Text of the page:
Mukul Dey

Quinquennial Report of the Government School of Art,1927-1932: An introduction

— Satyasri Ukil

Photo: Mukul Dey ArchivesThe Quinquennial Report of the Government School of Art, Calcutta for the years 1927-1932, is a twenty-one page document created by Mukul Dey during his tenure as the first Indian Principal of that institution. The Report was printed at the Bengal Government Press in 1933.





The Report is important for various reasons. Firstly, at the very outset, it gives a brief history of the institution, which helps to set a perspective and context before the reader. It recalls the contribution by such eminent personalities as Rajendra Lal Mitra, Jotindra Mohan Tagore and Justice Pratt in forming the Industrial Art Society, which was instrumental in establishing the School of Industrial Art in Calcutta way back in 1854, as a private enterprise.

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Temple Terracottas of Bengal

— Mukul Dey

Reprinted from Illustrated Weekly of India, November 25, 1951.

Pancharatna or five-pinnacled terracotta temple at Surul, Birbhum
Photo: Mukul Dey
Folk arts and handicrafts occupied a conspicuous position in our national life in bygone days, and were centered mainly in rural areas, where they flourished for many centuries. The advent of the machine age changed the picture. The decay of rural life and culture set in with alarming rapidity. Indigenous arts and crafts fell into neglect and artisans had to migrate to cities in search of employment. By the end of the 19th century, folk arts and handicrafts almost vanished from Bengal.

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Jamini Roy: The First But Forgotten Exhibition

— Satyasri Ukil

Jamini Roy exhibition catalogue, Calcutta 1929
Photo: Mukul Dey Archives
This article is reprinted from ‘Art & Deal’, May-June, 2000.


It is proposed to record here, approximately seventy-one years after the event, the details of a one-man show where Jamini Roy presented for the first time his style of painting with folk idioms.

Except in the writings of Jogesh Chandra Bagal (Centenary Volume, p. 48) this particular exhibition of Roy fails to secure even a passing mention in the apparently erudite and informative writing of Shahid Suhrawardy, and Bishnu Dey and John Irwin (Jamini Roy) respectively. Surprisingly, in none of the subsequent literature on Roy do we find any mention of this particular exhibition. Why?

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Mukul Dey: Pioneering Indian Graphic Artist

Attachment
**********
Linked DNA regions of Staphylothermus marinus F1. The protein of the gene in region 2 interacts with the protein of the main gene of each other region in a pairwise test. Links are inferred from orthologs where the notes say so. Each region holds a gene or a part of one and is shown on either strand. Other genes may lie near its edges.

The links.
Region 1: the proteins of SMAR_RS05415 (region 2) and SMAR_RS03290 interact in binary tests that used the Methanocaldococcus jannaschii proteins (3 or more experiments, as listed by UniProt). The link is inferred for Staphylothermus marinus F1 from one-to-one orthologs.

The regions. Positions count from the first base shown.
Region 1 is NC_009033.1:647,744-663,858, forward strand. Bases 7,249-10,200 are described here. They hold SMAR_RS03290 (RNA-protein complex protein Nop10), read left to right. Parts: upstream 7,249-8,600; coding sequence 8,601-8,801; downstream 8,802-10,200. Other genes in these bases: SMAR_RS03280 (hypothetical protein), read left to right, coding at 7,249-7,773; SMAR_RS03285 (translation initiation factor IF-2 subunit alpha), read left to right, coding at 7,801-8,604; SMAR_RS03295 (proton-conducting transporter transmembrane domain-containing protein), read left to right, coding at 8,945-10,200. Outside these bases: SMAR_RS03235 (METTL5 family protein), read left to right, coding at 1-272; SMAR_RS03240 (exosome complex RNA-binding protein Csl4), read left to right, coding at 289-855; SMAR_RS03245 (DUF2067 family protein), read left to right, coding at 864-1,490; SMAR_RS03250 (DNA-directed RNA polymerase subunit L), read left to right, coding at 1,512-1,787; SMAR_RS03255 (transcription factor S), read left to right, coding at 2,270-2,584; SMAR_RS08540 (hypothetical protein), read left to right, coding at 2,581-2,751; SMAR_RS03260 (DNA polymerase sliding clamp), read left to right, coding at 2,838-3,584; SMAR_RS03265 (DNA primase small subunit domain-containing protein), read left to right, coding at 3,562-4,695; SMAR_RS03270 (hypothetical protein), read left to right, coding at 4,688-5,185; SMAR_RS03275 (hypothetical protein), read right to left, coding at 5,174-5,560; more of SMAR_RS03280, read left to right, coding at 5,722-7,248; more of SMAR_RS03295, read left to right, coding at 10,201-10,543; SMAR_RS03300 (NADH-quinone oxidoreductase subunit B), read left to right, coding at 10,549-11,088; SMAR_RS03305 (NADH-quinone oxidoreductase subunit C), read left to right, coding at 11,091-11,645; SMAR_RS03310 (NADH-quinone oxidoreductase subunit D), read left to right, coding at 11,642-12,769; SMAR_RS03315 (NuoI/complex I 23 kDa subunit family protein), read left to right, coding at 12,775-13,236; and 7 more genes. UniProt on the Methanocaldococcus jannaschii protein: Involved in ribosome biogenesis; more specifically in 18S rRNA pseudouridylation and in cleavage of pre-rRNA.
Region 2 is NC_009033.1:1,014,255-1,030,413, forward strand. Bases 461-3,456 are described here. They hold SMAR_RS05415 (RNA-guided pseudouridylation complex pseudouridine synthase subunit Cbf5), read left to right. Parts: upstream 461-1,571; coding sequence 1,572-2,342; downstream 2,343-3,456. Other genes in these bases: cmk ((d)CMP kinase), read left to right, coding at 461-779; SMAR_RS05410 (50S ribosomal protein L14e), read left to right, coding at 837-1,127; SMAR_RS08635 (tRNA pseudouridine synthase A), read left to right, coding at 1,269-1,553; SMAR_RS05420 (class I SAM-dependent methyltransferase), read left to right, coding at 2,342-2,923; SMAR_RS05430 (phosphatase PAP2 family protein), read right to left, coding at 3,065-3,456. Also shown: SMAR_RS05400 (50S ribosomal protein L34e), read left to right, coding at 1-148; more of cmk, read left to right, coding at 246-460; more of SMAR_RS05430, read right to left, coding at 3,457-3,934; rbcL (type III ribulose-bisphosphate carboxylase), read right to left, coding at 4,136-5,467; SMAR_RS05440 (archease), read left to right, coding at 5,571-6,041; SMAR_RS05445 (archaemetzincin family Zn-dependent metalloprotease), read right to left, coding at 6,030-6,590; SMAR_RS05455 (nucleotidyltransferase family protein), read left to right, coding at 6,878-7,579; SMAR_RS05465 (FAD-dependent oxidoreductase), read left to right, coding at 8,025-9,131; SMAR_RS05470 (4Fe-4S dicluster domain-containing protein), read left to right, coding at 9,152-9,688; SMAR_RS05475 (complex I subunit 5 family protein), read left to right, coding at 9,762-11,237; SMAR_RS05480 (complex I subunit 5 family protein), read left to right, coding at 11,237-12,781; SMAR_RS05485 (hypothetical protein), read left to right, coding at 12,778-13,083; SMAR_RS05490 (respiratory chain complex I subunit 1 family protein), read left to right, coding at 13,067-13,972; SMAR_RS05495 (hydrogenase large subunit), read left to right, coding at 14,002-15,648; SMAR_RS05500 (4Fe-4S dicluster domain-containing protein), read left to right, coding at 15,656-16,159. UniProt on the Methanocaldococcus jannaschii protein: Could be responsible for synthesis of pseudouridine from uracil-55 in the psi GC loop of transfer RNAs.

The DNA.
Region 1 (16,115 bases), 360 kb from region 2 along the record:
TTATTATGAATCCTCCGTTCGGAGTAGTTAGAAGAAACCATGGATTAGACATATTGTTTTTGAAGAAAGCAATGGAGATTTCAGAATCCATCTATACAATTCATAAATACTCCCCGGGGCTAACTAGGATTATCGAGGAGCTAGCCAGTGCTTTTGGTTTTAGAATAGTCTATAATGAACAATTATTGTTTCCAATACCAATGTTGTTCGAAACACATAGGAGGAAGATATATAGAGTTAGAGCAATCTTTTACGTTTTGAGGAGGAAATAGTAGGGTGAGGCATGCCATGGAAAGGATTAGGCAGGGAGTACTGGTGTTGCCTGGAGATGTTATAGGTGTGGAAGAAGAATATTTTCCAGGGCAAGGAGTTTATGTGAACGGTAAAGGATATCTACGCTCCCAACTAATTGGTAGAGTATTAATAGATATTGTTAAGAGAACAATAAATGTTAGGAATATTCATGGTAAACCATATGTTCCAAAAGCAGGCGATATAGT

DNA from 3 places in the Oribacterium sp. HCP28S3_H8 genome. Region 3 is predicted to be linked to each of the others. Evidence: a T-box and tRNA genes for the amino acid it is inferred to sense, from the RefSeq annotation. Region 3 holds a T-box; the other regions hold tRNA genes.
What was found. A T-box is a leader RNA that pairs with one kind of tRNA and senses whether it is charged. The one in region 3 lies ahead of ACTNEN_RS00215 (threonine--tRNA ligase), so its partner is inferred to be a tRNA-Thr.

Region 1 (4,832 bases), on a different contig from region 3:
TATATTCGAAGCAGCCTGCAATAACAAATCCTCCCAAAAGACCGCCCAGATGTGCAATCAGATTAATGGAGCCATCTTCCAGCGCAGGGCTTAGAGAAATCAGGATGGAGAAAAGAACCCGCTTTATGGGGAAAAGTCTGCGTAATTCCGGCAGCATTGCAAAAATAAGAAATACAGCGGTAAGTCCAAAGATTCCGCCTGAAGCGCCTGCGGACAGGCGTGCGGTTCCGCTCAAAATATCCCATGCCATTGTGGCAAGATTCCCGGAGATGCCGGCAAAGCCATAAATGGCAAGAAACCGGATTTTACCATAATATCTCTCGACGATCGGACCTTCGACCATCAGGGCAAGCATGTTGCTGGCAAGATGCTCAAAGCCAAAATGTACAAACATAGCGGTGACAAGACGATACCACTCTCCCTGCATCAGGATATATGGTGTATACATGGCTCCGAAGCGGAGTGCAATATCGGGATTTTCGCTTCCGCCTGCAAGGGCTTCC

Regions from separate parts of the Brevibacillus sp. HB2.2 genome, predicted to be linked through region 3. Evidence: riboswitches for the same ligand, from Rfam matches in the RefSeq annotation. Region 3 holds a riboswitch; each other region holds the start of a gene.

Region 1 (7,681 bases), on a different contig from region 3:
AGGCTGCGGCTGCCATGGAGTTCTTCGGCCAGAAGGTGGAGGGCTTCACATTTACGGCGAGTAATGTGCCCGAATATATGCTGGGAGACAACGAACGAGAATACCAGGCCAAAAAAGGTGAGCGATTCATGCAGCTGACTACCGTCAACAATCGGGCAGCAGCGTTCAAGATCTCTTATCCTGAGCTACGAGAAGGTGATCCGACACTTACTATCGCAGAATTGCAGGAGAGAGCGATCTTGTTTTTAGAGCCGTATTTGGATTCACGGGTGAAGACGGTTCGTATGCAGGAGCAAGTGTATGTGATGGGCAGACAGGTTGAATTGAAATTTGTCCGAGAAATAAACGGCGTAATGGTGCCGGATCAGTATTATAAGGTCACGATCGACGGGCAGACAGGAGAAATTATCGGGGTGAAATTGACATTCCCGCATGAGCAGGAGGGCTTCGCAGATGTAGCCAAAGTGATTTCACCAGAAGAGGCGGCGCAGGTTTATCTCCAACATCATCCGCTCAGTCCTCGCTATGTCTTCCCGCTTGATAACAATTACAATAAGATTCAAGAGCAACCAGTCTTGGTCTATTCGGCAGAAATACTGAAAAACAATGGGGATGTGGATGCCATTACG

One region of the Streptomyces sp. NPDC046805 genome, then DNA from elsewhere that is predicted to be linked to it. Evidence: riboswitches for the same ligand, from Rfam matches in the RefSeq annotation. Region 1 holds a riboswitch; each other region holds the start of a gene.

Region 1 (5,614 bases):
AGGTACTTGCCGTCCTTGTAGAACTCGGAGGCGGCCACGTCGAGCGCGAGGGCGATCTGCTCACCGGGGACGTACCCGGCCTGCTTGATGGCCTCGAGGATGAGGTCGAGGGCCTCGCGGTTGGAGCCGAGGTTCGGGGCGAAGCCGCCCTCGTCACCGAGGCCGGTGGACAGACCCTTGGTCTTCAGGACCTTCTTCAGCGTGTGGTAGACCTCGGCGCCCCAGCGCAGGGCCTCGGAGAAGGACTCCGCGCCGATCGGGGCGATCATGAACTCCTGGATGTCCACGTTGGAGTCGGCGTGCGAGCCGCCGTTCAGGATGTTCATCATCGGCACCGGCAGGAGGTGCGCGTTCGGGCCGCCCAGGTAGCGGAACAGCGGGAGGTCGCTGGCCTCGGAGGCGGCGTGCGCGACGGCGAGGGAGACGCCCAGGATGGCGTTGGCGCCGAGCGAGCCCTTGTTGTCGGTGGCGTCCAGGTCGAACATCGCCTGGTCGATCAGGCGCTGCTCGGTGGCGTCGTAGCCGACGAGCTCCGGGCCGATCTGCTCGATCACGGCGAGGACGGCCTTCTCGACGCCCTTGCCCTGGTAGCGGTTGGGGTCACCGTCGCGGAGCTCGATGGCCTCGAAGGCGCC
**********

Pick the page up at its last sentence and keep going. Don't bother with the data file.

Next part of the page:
— Satyasri Ukil

Mukul Dey working on his copper plate at Chitralekha, c. 1982
Photo: Keisuke Inano
Indian painter-engraver Mukul Chandra Dey (1895-1989) — better known as Mukul Dey — was an important personality of his time. A student of Rabindranath Tagore’s Santiniketan School during the early years of the 20th century (c. 1906-1912), he left his mark as a pioneer of drypoint-etching in India.

An extremely sensitive artist (perhaps temperamental at times), he chose an essentially Western medium to depict subjects of Indian life and legends from a common man’s viewpoint. The river scenes of Bengal, the baul singers, the bazaars of Calcutta or the life of Santhal villages in Birbhum — all these attracted his attention and he recorded his vision with deep feeling and a rare sureness of hand.

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My Reminiscences

— Mukul Dey

Mukul Dey’s portrait by noted London photographer Georges Maiteny
Photo: Georges Maiteny
My Reminiscences is a slim monograph by Mukul Dey, printed at The Statesman, Calcutta in 1938. It provides a rare insight into the early life and career of the author and his cross-cultural interaction with various personalities in the field of art and literature in an international arena.

Iwas born on July 23,1895, at Sridharkhola, a tiny village in the district of Dacca, East Bengal. This was my maternal home. My grandfather, Mahim Chandra Dey, was a leading Pleader of his time at Dhubri, Mymensingh, which is close to Dacca. My father, Kula Chandra Dey, was a poet and was in the service of the Government of Bengal. My mother, who is alive, is of a pious disposition and of the old school.

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Yokoyama Taikan: An Artist Remembered

— Satyasri Ukil

Monochrome reproduction of Japanese landscape with trees and boat by Yokoyama Taikan
Photo: Mukul Dey Archives
This article is reprinted from ‘Art & Deal’, March-April, 2001.